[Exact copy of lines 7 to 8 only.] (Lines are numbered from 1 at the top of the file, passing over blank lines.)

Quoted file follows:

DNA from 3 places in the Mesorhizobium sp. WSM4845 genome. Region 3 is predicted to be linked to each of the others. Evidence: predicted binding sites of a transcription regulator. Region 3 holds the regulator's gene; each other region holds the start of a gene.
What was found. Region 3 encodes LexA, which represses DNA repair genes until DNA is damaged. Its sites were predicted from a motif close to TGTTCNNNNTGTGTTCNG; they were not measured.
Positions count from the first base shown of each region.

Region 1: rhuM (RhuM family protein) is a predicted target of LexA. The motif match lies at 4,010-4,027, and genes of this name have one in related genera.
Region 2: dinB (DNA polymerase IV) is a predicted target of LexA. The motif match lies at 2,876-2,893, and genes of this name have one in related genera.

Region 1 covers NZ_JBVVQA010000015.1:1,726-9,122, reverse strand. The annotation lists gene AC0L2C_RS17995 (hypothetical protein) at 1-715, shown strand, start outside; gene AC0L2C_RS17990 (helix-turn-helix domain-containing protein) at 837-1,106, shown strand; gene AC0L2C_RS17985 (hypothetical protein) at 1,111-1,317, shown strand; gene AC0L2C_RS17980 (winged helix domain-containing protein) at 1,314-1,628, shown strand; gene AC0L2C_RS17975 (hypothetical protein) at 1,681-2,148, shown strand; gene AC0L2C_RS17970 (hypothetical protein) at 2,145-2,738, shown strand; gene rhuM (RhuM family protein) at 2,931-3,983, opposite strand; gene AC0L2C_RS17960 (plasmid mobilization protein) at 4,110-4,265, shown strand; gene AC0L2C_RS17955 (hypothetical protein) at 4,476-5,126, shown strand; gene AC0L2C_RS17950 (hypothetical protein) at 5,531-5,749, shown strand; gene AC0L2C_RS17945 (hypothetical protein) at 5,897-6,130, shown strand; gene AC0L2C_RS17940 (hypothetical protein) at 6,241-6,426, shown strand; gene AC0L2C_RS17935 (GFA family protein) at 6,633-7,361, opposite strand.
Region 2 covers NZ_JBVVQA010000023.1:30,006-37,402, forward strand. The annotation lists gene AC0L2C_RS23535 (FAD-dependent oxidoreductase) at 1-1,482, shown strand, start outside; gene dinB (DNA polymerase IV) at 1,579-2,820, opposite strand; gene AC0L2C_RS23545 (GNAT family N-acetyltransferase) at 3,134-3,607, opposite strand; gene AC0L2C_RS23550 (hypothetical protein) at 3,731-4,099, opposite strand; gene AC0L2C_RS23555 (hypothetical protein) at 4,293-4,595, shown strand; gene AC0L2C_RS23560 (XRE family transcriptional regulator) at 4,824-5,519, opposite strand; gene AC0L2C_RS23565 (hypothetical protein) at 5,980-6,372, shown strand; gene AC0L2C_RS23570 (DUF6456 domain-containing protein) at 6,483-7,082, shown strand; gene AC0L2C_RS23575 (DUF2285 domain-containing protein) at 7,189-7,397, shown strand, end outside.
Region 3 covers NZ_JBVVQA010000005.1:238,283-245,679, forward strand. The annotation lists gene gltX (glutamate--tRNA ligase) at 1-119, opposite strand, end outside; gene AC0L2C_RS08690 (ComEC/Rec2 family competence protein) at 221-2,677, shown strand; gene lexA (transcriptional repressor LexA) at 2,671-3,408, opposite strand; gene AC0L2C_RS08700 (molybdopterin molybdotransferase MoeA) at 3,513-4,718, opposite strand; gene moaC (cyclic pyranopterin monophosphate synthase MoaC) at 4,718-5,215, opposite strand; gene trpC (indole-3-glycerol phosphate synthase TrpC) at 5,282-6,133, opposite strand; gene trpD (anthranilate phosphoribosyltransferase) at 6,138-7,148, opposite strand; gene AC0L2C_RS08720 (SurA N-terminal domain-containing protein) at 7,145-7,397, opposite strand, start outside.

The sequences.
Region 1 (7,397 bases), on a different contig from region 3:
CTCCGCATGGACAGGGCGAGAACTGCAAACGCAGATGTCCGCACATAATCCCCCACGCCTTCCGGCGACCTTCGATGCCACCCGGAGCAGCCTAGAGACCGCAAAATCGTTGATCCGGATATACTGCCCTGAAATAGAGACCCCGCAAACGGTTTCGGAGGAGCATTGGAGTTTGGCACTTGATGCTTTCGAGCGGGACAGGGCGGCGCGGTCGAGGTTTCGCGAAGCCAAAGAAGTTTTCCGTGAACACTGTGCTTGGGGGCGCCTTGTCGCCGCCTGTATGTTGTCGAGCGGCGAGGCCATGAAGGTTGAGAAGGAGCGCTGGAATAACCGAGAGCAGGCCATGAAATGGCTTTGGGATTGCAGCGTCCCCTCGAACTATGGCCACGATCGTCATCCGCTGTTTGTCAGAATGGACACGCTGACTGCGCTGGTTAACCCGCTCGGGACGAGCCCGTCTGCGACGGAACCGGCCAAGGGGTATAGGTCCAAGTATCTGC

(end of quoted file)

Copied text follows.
Region 2 covers NZ_JBVVQA010000023.1:30,006-37,402, forward strand. The annotation lists gene AC0L2C_RS23535 (FAD-dependent oxidoreductase) at 1-1,482, shown strand, start outside; gene dinB (DNA polymerase IV) at 1,579-2,820, opposite strand; gene AC0L2C_RS23545 (GNAT family N-acetyltransferase) at 3,134-3,607, opposite strand; gene AC0L2C_RS23550 (hypothetical protein) at 3,731-4,099, opposite strand; gene AC0L2C_RS23555 (hypothetical protein) at 4,293-4,595, shown strand; gene AC0L2C_RS23560 (XRE family transcriptional regulator) at 4,824-5,519, opposite strand; gene AC0L2C_RS23565 (hypothetical protein) at 5,980-6,372, shown strand; gene AC0L2C_RS23570 (DUF6456 domain-containing protein) at 6,483-7,082, shown strand; gene AC0L2C_RS23575 (DUF2285 domain-containing protein) at 7,189-7,397, shown strand, end outside.
Region 3 covers NZ_JBVVQA010000005.1:238,283-245,679, forward strand. The annotation lists gene gltX (glutamate--tRNA ligase) at 1-119, opposite strand, end outside; gene AC0L2C_RS08690 (ComEC/Rec2 family competence protein) at 221-2,677, shown strand; gene lexA (transcriptional repressor LexA) at 2,671-3,408, opposite strand; gene AC0L2C_RS08700 (molybdopterin molybdotransferase MoeA) at 3,513-4,718, opposite strand; gene moaC (cyclic pyranopterin monophosphate synthase MoaC) at 4,718-5,215, opposite strand; gene trpC (indole-3-glycerol phosphate synthase TrpC) at 5,282-6,133, opposite strand; gene trpD (anthranilate phosphoribosyltransferase) at 6,138-7,148, opposite strand; gene AC0L2C_RS08720 (SurA N-terminal domain-containing protein) at 7,145-7,397, opposite strand, start outside.